09 April, 2016

Recent Love (Healthy Life Choices Edition)

Lamb's Legs, A Dozen Torsos Within Spitting Distance
The liner notes mention Soup Moat. M. reviewed them here a while back. That must be how Lamb's Legs heard of the half-assed shit-show this blog has become. Lo! my empire! Lo! my legacy! How pitiful thou hast become, derelict in thoust duties my once proud and shining achievement, thou are naught but a scrap of candy wrapper floating in the wind on a blustery day. How I lament you.
Yeah, SD&A isn't exactly the hotbed it once (thought it) was.
ANYhoo, let's get into the review. You know, why I opened up shop today and - Holy shit. It's almost twenty after four and I'm not blackout drunk yet!? Am I... old now? Fuck, man. Anyway, yeah, opened up the shop today to talk to you about this little Milwaukee outfit called Lamb's Legs who - let me check... Yep. The liner notes say "Lamb's Legs was..." so, you know, you're not going to get to see them any time soon. So, A Dozen Torsos Within Spitting Distance is a posthumous release. Shame, I'd have seen these guys. How are they only now on my radar?
I mean, the email I got from them refers to them in the present tense though with "is". A lot of "is"es. So, perhaps we have license to blur and mix our tenses throughout this review. You'll never get to see this band except for when you get to see them because they didn't break up except they totally did.
Being that they're from Wisconsin (aka the State That Stole All Ohio's Serial Killers) (Dahmer was ours, goddamnit!), you know they're going to get this noise rock thing down right. Well, maybe I wouldn't say "noise rock", evoking a sense of big bruisery beat 'em ups, perhaps more post-punk, playing with sturm und drang, dissonant chord voicings, melodic bassline sweeps, drums that seem to roll along smoothly rather than bash everything in sight, and I'm just going to say it: Holy fuck, that dude sounds like Nick Cave. Really. From the minute he opens his mouth, I'm all, Is that Nick Cave? over here.
"Taklamakan" is a slow burn for an opener but stick with it, not every opening track is a baseball bat upside the back of the head. It gets a little artsy post-rocky toward the end with the bass but it doesn't go all Jaco-Pastorious-left-in-a-dark-room-with-a-bag-of-indica on you. The bassist does just enough and then pulls himself back. He's just breaking out the burnt sienna crayon instead of the orange one, serving the song.
OK, how do I put this without sounding like a dick? Look, that goddamned bassline needs to be that way and we all know it. If it wasn't that way, it would be wrong!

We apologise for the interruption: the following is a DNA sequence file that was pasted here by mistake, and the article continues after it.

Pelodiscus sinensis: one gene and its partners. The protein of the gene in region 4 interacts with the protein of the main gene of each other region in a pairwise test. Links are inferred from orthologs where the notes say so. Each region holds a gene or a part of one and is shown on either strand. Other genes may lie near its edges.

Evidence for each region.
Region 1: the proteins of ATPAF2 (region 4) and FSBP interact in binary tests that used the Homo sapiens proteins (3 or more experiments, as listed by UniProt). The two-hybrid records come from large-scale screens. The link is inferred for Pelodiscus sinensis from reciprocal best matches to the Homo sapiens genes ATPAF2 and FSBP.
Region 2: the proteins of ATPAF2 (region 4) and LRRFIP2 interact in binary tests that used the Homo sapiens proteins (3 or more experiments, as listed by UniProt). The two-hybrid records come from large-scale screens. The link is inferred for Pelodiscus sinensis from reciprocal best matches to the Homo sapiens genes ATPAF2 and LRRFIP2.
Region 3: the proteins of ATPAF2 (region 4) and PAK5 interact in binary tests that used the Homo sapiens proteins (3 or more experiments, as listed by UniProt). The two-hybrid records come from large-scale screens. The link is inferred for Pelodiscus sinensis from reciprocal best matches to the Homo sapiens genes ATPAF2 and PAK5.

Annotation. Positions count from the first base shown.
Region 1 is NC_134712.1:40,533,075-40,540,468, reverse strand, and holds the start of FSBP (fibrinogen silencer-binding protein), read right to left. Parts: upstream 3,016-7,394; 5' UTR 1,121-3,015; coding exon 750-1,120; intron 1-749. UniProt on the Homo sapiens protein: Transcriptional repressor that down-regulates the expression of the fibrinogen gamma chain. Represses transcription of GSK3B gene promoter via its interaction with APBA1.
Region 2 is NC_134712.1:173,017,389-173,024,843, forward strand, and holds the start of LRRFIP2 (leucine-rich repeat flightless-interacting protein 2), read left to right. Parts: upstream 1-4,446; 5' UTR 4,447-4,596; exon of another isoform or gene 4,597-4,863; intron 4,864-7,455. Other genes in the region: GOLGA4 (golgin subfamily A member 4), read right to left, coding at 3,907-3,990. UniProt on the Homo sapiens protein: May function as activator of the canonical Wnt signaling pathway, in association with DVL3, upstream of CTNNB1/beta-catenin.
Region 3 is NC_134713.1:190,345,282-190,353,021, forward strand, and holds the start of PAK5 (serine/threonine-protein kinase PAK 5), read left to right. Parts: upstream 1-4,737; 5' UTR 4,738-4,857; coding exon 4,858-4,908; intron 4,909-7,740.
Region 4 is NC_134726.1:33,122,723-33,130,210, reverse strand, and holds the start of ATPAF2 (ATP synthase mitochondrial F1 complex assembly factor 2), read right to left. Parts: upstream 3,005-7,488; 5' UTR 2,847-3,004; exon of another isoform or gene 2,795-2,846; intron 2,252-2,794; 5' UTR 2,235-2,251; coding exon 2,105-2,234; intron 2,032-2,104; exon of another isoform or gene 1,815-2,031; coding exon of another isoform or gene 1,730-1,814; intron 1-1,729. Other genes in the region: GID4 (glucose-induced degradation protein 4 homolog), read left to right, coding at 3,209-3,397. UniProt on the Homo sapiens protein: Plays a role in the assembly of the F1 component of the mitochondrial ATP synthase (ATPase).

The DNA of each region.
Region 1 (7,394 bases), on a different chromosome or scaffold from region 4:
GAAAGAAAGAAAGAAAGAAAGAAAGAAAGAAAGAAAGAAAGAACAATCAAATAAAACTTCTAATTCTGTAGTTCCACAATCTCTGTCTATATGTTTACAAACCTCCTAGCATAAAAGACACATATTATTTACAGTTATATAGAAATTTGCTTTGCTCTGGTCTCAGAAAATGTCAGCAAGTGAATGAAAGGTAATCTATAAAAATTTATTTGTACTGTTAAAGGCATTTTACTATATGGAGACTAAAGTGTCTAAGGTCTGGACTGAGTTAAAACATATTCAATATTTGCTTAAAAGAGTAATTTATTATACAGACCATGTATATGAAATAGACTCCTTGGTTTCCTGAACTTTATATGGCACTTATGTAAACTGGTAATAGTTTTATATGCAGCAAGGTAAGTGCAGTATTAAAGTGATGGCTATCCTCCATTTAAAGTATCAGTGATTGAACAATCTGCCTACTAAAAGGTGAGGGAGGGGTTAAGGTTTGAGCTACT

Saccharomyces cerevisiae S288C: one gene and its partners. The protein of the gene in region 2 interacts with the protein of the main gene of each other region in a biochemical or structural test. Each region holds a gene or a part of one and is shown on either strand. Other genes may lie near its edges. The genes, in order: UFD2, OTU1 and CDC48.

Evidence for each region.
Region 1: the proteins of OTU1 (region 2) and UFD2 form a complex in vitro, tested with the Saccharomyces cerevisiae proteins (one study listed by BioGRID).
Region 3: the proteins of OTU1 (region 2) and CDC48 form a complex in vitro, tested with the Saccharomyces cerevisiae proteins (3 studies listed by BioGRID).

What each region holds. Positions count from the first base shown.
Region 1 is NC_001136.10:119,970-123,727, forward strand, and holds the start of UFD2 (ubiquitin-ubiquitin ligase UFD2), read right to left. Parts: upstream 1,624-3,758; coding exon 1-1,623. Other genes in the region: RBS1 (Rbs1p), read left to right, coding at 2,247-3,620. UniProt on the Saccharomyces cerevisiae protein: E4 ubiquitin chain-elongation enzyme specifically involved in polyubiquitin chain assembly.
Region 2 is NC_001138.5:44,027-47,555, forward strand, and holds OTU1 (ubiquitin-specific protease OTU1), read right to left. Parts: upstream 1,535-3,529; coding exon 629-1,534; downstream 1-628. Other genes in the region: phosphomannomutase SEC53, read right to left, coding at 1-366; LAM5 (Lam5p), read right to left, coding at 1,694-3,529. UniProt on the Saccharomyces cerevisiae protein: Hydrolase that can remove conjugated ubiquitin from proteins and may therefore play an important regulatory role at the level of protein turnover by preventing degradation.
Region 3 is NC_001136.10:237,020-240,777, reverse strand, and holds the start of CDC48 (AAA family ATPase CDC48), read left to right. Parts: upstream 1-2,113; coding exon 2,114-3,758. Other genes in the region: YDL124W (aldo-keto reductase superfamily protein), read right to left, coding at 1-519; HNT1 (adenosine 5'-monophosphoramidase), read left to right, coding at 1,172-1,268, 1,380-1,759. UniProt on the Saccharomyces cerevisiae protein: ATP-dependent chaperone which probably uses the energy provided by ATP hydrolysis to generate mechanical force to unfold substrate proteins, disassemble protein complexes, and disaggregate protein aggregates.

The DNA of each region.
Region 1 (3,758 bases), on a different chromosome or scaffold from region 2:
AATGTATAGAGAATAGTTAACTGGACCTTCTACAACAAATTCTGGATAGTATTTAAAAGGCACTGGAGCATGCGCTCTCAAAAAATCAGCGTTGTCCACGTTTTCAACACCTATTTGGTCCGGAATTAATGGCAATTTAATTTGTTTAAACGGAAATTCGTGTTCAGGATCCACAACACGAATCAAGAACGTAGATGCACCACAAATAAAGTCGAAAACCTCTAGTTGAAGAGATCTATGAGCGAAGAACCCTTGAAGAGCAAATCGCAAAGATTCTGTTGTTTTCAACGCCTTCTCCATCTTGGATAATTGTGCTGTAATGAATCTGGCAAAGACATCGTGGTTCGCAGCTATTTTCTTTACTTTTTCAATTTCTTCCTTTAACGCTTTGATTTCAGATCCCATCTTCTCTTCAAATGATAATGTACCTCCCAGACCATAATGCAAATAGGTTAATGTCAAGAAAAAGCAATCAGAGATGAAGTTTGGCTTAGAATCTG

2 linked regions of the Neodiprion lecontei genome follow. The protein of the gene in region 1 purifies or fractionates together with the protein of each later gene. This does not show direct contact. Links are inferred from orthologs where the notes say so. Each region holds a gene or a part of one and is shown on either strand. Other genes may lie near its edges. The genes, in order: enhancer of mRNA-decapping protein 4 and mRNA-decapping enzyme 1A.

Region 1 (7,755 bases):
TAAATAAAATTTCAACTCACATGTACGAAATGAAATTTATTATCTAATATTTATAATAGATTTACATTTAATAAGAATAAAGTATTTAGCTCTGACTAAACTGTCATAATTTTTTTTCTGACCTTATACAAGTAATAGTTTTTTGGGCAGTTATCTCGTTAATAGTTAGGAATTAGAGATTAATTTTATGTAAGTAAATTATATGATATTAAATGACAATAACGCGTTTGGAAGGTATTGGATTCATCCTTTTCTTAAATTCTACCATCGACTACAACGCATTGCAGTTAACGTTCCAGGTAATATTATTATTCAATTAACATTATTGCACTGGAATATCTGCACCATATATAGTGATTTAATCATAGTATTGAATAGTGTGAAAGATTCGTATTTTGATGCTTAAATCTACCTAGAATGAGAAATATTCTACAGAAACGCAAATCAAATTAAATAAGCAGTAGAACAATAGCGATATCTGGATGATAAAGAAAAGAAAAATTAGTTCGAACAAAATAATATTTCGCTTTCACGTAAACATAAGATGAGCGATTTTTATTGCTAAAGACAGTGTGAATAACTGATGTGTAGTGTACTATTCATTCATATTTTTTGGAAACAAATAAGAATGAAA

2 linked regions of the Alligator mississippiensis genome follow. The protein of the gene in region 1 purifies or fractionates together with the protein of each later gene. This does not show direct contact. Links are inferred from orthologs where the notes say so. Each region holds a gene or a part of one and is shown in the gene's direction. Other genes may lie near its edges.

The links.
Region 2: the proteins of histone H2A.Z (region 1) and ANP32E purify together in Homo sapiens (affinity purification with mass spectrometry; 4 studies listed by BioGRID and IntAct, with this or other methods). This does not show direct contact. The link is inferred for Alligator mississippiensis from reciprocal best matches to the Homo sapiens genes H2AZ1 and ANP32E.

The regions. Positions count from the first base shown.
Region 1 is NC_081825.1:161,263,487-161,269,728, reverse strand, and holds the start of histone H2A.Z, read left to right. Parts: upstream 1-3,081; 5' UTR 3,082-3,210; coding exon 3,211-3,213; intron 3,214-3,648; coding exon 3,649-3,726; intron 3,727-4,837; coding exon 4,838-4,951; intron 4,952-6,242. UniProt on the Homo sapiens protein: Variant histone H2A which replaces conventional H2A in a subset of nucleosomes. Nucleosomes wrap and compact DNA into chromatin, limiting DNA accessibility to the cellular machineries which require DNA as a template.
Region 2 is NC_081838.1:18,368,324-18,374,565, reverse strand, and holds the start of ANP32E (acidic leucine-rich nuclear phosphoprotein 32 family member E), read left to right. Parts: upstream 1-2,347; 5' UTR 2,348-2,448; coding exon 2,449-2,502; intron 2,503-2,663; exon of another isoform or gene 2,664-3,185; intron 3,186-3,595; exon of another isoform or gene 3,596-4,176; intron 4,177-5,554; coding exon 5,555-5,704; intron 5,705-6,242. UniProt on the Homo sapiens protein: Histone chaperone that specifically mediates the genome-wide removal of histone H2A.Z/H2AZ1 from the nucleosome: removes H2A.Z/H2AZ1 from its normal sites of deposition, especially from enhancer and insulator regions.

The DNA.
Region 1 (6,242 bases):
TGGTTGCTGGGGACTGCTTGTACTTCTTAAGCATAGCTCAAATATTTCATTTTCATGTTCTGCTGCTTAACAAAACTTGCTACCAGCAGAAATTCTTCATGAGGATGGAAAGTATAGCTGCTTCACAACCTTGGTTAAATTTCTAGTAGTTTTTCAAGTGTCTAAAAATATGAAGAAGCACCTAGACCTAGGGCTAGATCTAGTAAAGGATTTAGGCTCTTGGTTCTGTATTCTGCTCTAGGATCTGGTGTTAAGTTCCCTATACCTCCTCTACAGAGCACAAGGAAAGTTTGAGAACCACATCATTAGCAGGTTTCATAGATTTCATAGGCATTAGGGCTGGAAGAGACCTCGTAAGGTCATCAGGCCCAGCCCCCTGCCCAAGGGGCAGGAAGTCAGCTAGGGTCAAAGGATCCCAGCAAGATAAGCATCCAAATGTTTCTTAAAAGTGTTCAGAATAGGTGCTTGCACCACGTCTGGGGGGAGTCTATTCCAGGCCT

You see? You see this? This is why I can't write a review on two energy drinks! All those other reviews? At least two beers before I even got started. Fuck, I reviewed Big Knife Little Knife drinking chartreuse and that came out OK. Right now, though, I'm second guessing every linguistic decision I'm making because I've started making healthy fucking life choices and doing shit like watching my fucking sodium intake and drinking Red Bull during the daylight hours. Yes, even on the weekends. Fuck.
Man.
OK, guys. Guys? Guys. Let's do the next song.
"Death To The Tunnel Shepherd" would've made a better opener in my opinion. This is all action and bluster and menace and it's the shortest song on the record. I hope this was / is the set opener for the live shows and I hope that Sconnies know what to do at a rock show (you know, opposed to the folded-armed statues that attend Minnesota rock shows) because this is easily the one that's going to cause some weird skank-headbang-hairball-hork dance on the floor. Not really a booty shaker, no, but it should('ve) drive(n) the masses to convulsions.
"The Flaying Song" comes in with a metal intro and then retreats into more subdued, haunting, psychological terror territory and this would've been the one where we would've seen Lamb's Legs' measure of control over an audience. Think of a more chilling version of the part of Otis Day and The Knights's "Shout" where it goes "a little bit softer now, a little bit softer now"; this would('ve) be(en) where we'd see a band start things off with a room full of folks throwing horns and bopping, pogoing, and then the band shifts gears and gets the whole room quiet and still. You know, like at any show in Minneapolis except in Minneapolis it's for the whole show. (For real, what is with these self-conscious fucks?) Would('ve) be(en) a sight.
"Knee Jerk" starts off with a lurching intro before getting into a straight-forward bee-buzz straight-eight section. If there's a starting point to recommend, it's going to be "Knee Jerk".
Side B kicks off with "Plague Song", a lumbering little beast that grows and grows and grows and is perhaps, especially when paired with "The Flaying Song", indicative of Lamb's Legs' Oxbow influence. I can definitely hear some Oxbow in there.